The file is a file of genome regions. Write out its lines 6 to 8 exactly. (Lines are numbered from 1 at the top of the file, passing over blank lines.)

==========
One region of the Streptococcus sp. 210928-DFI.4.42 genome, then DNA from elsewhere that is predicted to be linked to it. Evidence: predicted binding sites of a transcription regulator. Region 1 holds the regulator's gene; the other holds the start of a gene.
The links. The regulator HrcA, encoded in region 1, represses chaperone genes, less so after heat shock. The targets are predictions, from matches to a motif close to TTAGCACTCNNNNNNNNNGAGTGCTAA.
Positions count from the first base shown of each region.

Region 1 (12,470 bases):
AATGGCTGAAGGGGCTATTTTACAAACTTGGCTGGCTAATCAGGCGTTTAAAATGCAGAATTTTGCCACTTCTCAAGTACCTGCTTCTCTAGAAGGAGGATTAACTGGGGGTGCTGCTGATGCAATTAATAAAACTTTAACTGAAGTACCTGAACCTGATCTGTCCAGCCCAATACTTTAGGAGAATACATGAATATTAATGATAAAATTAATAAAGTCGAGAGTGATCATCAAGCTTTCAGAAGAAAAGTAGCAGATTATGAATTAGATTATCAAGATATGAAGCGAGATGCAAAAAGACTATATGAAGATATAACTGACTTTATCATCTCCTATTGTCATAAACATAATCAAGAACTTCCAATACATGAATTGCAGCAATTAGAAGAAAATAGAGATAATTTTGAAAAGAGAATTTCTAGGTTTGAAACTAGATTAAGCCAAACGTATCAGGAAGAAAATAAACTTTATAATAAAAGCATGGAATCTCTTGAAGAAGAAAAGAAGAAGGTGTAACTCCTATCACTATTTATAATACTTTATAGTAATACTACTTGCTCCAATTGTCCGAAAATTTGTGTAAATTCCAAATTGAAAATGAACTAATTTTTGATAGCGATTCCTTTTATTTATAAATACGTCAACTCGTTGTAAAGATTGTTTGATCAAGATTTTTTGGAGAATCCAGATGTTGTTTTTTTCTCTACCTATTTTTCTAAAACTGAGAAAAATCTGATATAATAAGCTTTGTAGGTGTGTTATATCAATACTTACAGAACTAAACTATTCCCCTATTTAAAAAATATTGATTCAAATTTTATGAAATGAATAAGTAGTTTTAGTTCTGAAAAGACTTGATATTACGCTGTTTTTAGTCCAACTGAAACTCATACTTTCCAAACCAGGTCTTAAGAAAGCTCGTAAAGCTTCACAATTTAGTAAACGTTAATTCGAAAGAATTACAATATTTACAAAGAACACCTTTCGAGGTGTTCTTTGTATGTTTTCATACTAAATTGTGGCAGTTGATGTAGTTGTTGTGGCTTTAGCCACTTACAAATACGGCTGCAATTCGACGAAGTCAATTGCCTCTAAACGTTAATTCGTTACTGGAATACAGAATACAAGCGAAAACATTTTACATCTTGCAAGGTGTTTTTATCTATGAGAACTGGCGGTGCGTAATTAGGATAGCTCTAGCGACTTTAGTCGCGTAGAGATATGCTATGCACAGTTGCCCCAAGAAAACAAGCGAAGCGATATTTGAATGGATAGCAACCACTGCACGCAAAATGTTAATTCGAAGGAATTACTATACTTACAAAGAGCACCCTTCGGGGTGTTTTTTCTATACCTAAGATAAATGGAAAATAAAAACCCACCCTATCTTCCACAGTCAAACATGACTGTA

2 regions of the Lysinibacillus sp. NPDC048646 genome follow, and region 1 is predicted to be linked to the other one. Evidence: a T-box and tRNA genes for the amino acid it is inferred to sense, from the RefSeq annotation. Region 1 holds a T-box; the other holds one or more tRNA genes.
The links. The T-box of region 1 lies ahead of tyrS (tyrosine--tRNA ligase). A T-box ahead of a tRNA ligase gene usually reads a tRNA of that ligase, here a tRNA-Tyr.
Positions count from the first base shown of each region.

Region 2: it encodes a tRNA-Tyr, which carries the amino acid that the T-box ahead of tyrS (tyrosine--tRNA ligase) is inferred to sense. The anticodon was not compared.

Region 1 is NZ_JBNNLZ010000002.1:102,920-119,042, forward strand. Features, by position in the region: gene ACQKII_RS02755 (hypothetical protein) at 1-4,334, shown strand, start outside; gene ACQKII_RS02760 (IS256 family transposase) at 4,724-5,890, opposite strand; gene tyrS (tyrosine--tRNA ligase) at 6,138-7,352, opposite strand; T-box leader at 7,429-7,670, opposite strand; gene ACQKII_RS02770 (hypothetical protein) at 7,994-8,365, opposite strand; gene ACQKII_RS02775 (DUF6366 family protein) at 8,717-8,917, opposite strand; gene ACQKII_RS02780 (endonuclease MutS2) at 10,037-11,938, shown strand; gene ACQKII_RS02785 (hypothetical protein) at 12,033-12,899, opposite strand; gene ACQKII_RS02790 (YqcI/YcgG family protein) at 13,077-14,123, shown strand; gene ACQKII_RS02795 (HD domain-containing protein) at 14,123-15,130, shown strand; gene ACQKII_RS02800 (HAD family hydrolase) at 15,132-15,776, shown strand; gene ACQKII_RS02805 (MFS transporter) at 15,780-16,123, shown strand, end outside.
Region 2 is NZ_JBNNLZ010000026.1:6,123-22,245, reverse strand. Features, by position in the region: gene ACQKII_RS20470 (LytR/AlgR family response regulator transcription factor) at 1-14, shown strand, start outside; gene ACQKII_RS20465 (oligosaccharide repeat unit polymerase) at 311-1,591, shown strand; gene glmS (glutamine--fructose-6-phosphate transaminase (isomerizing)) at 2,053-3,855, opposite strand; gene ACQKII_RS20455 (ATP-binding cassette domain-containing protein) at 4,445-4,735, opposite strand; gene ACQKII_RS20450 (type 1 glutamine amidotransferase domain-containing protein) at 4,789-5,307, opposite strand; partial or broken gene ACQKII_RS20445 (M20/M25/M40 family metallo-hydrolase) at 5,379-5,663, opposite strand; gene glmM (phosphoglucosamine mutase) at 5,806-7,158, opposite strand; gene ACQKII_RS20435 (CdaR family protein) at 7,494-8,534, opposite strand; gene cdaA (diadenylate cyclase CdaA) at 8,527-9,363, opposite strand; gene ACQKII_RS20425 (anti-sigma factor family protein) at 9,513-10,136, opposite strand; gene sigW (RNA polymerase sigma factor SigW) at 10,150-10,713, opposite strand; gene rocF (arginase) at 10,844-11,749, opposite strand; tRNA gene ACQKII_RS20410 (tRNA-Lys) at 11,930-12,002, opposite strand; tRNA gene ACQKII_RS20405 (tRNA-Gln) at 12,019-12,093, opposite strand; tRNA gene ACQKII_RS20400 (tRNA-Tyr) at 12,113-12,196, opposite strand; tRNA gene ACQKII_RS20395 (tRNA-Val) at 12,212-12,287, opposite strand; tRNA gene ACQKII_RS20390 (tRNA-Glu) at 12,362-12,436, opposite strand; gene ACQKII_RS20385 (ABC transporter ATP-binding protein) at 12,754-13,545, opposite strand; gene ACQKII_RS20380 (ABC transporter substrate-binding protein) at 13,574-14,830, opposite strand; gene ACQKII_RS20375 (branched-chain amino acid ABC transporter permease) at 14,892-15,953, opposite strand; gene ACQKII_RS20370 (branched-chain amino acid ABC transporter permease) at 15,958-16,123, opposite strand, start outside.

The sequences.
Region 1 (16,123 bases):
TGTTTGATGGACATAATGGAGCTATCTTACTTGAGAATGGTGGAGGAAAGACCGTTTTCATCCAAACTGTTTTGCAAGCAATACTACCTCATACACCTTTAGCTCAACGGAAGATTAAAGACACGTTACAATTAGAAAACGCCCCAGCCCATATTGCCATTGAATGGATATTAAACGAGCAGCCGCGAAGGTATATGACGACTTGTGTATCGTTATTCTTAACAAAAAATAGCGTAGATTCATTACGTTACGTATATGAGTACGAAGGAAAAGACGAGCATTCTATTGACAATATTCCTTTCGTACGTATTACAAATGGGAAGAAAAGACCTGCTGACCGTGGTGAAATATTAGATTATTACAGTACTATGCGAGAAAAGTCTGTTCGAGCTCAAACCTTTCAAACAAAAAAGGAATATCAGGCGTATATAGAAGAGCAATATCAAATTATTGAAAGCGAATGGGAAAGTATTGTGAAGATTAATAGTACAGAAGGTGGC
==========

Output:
2 regions of the Lysinibacillus sp. NPDC048646 genome follow, and region 1 is predicted to be linked to the other one. Evidence: a T-box and tRNA genes for the amino acid it is inferred to sense, from the RefSeq annotation. Region 1 holds a T-box; the other holds one or more tRNA genes.
The links. The T-box of region 1 lies ahead of tyrS (tyrosine--tRNA ligase). A T-box ahead of a tRNA ligase gene usually reads a tRNA of that ligase, here a tRNA-Tyr.
Positions count from the first base shown of each region.